News - January 25, 2021

SERAP gives govt. ultimatum to publish details of 24.3m poor Nigerians paid N729bn

A civil society group, Socio-Economic Rights and Accountability Project (SERAP) on Sunday gave the Federal Government seven day to publish details of the disbursement of N729billion to 24.3 million poor Nigerians.
Minister of Humanitarian Affairs, Disasters Management and Social Development, Sadia Umar-Farouk, said the agency the payments were made over the last six months.
The Minister said the payments made in the course of the last six months, include the mechanisms and logistics for the payments, list of beneficiaries, and how they have been selected, projected payments per state, and whether the payments will be made in cash or through Bank Verification Numbers or other means.”
In his reaction to the Minister’s disclosure, SERAP also urged her to “explain the rationale for paying N5,000 to 24.3 million poor Nigerians, which translates to five-percent of the country’s budget of N13.6 trillion for 2021, and to clarify if this proposed spending is part of the N5.6 trillion budget deficit.”
Last week, Ms Sadia Umar-Farouk had disclosed that the Federal Government would pay about 24.3 million poor Nigerians N5,000 each for a period of six months to “provide help to those impoverished by the COVID-19 pandemic.”
In the Freedom of Information request dated January 23, 2021, and signed by its deputy director, Kolawole Oluwadare, SERAP said publishing the details of beneficiaries and selection criteria, as well as the payment plan for six months would promote transparency and accountability, and remove the risks of mismanagement and diversion of public funds.
“Transparency and accountability in the programme would improve public trust, and allow Nigerians to track and monitor its implementation, and to assess if the programme is justified, as well as to hold authorities to account in cases of diversion, mismanagement and corruption.”
SERAP also urged Ms Umar-Farouk to “invite the Economic and Financial Crimes Commission (EFCC) and Independent Corrupt Practices and Other Related Offences Commission (ICPC) to jointly track and monitor the payments.”
The FoI request, read in part: “We would be grateful if the requested information is provided to us within seven days of the receipt and/or publication of this letter.
“If we do not hear from you by then, SERAP shall take all appropriate legal actions under the Freedom of Information Act to compel you to comply with our request.”
“Providing support and assistance to socially and economically vulnerable Nigerians is a human rights obligation but the programme to spend five-percent of the 2021 budget, which is mostly based on deficit and borrowing, requires anti-corruption safeguards to ensure the payments go directly to the intended beneficiaries, and that public funds are not mismanaged or diverted.”
“SERAP notes that the Nigerian Constitution of 1999 [as amended], UN Convention against Corruption, and African Union Convention on Preventing and Combating Corruption to which Nigeria is a state party require the government to set the highest standards of transparency, accountability and probity in programmes that it oversees.”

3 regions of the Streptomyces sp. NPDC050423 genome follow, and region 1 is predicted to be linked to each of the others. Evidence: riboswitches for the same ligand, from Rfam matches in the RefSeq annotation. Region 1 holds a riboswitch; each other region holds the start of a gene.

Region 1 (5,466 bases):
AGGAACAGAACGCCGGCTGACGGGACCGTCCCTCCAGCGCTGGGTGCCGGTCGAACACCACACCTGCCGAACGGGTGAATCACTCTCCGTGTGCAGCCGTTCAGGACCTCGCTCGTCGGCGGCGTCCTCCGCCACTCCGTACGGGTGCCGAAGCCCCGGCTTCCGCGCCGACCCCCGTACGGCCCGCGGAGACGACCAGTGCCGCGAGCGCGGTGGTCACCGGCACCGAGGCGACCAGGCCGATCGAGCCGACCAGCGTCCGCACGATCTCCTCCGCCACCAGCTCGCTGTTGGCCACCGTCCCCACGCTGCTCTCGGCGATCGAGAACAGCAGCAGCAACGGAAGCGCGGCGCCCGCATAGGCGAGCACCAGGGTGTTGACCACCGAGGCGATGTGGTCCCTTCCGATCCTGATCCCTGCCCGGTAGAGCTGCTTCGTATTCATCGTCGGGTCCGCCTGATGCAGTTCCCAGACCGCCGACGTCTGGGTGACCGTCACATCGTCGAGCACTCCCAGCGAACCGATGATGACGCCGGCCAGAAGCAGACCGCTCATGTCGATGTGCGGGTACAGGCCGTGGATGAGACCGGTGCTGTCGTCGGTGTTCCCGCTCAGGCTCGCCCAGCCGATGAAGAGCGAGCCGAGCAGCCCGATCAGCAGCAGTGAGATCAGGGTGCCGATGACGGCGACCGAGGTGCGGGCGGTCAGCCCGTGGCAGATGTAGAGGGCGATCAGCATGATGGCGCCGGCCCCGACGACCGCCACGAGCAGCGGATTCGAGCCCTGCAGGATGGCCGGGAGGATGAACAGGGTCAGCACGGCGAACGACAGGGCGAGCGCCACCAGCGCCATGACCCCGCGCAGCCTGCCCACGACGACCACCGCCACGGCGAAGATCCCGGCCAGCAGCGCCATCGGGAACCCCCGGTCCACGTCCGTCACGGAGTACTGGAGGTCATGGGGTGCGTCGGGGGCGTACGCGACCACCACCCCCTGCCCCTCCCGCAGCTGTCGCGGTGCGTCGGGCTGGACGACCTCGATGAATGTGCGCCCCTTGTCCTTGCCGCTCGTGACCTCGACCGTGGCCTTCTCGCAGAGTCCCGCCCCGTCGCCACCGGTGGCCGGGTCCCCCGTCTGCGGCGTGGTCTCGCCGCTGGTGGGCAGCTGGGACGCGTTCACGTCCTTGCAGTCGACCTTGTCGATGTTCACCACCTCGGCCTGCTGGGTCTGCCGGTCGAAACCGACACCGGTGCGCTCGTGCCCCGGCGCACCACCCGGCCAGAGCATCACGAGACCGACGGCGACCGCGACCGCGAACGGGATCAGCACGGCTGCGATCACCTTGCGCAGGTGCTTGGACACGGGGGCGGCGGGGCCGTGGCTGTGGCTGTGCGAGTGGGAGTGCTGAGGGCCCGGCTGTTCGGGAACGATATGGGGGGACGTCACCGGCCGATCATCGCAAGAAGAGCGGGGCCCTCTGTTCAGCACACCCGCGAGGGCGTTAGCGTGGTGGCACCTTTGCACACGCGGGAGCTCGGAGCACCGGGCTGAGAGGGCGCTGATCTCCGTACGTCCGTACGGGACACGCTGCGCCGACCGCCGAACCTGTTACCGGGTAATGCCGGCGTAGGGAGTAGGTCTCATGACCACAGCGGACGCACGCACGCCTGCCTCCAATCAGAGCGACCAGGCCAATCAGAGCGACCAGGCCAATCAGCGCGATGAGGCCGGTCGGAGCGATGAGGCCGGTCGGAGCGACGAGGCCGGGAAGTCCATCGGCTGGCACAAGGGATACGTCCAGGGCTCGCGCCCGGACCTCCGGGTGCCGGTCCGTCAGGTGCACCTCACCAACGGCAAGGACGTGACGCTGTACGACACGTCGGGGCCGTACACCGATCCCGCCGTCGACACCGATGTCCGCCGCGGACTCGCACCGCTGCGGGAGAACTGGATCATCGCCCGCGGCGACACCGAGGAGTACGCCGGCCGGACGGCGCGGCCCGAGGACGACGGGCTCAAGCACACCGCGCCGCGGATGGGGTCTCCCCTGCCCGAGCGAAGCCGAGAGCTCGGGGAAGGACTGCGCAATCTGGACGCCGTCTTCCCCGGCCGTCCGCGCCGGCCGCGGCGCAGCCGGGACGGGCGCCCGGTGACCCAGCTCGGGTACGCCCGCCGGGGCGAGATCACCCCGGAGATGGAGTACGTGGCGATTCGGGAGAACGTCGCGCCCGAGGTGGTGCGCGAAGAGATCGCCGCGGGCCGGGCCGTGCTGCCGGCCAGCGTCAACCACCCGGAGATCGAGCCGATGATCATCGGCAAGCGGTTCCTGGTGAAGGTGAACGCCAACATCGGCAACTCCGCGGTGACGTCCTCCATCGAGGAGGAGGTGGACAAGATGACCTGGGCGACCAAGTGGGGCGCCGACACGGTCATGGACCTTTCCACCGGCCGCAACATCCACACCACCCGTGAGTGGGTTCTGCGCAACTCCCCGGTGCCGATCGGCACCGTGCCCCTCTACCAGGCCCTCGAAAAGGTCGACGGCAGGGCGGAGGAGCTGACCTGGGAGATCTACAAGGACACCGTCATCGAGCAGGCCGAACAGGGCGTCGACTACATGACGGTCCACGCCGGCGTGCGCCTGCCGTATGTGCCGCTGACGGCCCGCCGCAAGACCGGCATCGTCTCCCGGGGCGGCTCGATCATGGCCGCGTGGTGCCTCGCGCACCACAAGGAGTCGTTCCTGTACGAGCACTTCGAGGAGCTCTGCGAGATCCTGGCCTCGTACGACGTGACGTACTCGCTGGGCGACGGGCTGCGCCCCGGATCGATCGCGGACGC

The group said the government has a responsibility to ensure that these requirements and other anti-corruption controls are fully implemented and monitored and that the payments are justified in light of the huge budget deficit and borrowing, and whether there are better ways to spend N729bn to support poor Nigerians.”
SERAP said several questions remain unanswered as to the implementation and monitoring mechanisms for the payments, as well as whether this is the best and most effective way to spend N729billion to support socially and economically vulnerable Nigerians?
It said its requests was brought in the public interest, and in keeping with the requirements of the Nigerian Constitution 1999 [as amended], the Freedom of Information Act, and UN Convention against Corruption, African Union Convention on Preventing and Combating Corruption, and African Charter on Human and Peoples’ Rights to which Nigeria is a state party.”
“By Section 1 (1) of the Freedom of Information (FoI) Act 2011, and Article 9 of the African Charter on Human and Peoples’ Rights, SERAP is entitled as of right to request for or gain access to information, including information on details of beneficiaries of the direct payments of N729bn.”
“By Section 4 (a) of the FoI Act, when a person makes a request for information from a public official, institution or agency, the public official, institution or urgency to whom the application is directed is under a binding legal obligation to provide the applicant with the information requested for, except as otherwise provided by the Act, within seven days after the application is received.”
“By Sections 2(3)(d)(V) & (4) of the FoI Act, there is a binding legal duty to ensure that documents containing information including information on details of payments of N729bn to N24.3 million poor and vulnerable Nigerians are widely disseminated and made readily available to members of the public through various means.”

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